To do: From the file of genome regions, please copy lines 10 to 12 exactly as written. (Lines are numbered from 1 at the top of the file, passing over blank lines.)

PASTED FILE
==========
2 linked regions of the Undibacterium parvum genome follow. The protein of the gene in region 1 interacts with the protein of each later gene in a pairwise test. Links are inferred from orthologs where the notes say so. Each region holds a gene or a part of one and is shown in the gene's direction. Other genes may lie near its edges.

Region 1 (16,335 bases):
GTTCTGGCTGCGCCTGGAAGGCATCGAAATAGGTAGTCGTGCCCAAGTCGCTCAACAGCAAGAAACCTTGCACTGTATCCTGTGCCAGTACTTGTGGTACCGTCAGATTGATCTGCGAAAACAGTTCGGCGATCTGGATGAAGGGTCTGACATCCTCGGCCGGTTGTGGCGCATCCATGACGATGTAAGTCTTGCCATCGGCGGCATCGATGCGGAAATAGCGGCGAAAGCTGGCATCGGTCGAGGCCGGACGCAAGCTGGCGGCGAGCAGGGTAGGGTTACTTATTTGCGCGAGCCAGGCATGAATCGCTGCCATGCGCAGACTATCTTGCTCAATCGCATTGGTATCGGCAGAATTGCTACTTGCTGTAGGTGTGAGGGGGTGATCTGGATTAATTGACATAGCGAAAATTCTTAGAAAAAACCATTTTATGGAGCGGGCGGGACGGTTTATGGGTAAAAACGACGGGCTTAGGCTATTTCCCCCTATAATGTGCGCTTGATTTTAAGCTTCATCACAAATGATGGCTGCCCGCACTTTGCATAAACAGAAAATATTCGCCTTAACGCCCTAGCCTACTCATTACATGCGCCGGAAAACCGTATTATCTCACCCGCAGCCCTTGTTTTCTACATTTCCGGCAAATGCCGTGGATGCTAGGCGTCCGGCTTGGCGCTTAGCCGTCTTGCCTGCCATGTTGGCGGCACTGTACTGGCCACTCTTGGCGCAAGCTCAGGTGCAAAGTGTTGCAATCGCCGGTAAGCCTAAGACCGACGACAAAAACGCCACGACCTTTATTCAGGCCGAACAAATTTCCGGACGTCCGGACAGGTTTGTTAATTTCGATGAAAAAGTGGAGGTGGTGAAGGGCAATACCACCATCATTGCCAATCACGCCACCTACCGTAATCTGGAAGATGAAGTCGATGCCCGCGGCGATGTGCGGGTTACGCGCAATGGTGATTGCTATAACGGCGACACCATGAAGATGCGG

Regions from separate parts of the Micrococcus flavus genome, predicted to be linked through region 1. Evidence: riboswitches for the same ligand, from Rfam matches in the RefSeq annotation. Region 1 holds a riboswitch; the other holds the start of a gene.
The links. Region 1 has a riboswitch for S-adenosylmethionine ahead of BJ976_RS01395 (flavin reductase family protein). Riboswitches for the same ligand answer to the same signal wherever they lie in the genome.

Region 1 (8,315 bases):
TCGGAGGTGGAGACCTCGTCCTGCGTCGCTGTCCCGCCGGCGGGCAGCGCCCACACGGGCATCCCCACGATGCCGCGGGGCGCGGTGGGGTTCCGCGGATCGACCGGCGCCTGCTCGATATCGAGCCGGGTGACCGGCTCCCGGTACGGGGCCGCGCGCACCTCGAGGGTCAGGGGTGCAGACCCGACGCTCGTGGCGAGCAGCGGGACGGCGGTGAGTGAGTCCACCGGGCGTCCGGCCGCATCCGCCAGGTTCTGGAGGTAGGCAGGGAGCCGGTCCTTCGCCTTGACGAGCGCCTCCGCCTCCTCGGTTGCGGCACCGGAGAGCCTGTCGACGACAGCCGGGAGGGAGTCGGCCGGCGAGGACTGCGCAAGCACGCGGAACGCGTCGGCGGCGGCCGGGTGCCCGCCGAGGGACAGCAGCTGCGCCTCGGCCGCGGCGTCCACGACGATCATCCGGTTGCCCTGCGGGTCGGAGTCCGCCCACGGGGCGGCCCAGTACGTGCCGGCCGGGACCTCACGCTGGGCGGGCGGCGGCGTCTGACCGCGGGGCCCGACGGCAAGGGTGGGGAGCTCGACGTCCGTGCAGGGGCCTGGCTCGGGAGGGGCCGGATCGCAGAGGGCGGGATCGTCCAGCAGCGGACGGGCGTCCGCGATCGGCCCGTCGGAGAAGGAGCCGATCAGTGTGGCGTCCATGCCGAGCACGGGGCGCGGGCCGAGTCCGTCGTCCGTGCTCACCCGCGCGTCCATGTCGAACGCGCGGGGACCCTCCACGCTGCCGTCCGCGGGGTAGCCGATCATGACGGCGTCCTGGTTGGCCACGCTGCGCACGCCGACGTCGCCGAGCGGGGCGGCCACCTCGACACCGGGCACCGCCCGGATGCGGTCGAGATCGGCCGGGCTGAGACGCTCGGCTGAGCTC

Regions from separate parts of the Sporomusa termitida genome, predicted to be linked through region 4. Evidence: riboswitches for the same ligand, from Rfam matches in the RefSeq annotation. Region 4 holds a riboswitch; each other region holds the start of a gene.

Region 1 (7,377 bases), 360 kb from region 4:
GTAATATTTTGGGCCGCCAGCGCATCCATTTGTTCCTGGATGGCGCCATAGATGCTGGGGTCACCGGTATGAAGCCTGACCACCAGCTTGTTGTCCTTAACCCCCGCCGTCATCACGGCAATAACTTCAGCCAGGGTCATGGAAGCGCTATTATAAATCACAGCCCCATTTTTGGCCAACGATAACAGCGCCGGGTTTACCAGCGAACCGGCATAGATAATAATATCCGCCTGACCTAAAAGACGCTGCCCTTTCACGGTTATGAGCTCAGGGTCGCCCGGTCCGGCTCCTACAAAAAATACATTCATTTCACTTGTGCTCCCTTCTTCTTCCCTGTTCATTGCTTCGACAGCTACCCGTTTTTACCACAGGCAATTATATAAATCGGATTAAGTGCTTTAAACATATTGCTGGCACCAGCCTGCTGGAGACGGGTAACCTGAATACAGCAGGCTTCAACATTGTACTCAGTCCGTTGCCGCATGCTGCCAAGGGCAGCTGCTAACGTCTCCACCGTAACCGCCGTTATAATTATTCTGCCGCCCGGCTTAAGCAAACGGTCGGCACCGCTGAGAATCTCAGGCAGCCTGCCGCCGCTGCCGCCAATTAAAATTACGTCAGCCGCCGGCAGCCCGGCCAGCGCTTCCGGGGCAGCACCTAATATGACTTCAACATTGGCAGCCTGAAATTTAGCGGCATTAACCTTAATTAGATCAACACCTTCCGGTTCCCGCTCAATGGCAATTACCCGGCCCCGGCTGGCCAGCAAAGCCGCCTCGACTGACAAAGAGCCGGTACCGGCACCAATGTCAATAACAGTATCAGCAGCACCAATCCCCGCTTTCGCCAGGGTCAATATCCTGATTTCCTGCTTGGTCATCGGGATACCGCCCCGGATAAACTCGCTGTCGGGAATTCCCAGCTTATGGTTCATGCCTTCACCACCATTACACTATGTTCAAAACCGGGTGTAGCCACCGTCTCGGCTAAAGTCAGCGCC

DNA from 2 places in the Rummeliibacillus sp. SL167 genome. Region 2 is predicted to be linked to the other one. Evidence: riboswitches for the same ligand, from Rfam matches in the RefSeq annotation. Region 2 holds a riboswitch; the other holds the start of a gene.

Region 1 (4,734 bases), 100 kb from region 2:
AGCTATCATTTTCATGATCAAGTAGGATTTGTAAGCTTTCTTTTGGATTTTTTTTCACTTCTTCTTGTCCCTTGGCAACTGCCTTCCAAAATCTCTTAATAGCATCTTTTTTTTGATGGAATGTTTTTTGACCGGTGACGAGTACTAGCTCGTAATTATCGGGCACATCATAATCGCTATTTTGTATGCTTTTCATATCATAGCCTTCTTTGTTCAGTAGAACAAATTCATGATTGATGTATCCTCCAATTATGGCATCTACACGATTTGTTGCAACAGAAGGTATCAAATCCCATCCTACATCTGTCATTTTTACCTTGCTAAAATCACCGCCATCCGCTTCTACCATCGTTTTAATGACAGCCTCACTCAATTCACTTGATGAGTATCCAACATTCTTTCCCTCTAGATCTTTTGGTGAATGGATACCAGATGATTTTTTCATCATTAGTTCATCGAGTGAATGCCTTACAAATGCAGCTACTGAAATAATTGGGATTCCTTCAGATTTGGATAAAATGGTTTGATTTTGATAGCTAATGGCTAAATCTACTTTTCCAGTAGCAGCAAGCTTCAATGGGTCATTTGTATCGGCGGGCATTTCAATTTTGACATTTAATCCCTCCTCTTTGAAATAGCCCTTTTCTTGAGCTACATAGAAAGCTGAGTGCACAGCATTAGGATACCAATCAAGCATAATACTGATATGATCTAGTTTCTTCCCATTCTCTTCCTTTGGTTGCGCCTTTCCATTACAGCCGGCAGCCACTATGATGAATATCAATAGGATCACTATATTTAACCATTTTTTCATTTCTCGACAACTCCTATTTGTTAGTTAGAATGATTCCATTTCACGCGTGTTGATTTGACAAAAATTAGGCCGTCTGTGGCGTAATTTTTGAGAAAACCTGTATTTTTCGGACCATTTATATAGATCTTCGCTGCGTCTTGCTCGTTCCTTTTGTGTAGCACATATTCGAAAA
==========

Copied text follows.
GTAATATTTTGGGCCGCCAGCGCATCCATTTGTTCCTGGATGGCGCCATAGATGCTGGGGTCACCGGTATGAAGCCTGACCACCAGCTTGTTGTCCTTAACCCCCGCCGTCATCACGGCAATAACTTCAGCCAGGGTCATGGAAGCGCTATTATAAATCACAGCCCCATTTTTGGCCAACGATAACAGCGCCGGGTTTACCAGCGAACCGGCATAGATAATAATATCCGCCTGACCTAAAAGACGCTGCCCTTTCACGGTTATGAGCTCAGGGTCGCCCGGTCCGGCTCCTACAAAAAATACATTCATTTCACTTGTGCTCCCTTCTTCTTCCCTGTTCATTGCTTCGACAGCTACCCGTTTTTACCACAGGCAATTATATAAATCGGATTAAGTGCTTTAAACATATTGCTGGCACCAGCCTGCTGGAGACGGGTAACCTGAATACAGCAGGCTTCAACATTGTACTCAGTCCGTTGCCGCATGCTGCCAAGGGCAGCTGCTAACGTCTCCACCGTAACCGCCGTTATAATTATTCTGCCGCCCGGCTTAAGCAAACGGTCGGCACCGCTGAGAATCTCAGGCAGCCTGCCGCCGCTGCCGCCAATTAAAATTACGTCAGCCGCCGGCAGCCCGGCCAGCGCTTCCGGGGCAGCACCTAATATGACTTCAACATTGGCAGCCTGAAATTTAGCGGCATTAACCTTAATTAGATCAACACCTTCCGGTTCCCGCTCAATGGCAATTACCCGGCCCCGGCTGGCCAGCAAAGCCGCCTCGACTGACAAAGAGCCGGTACCGGCACCAATGTCAATAACAGTATCAGCAGCACCAATCCCCGCTTTCGCCAGGGTCAATATCCTGATTTCCTGCTTGGTCATCGGGATACCGCCCCGGATAAACTCGCTGTCGGGAATTCCCAGCTTATGGTTCATGCCTTCACCACCATTACACTATGTTCAAAACCGGGTGTAGCCACCGTCTCGGCTAAAGTCAGCGCC

DNA from 2 places in the Rummeliibacillus sp. SL167 genome. Region 2 is predicted to be linked to the other one. Evidence: riboswitches for the same ligand, from Rfam matches in the RefSeq annotation. Region 2 holds a riboswitch; the other holds the start of a gene.

Region 1 (4,734 bases), 100 kb from region 2: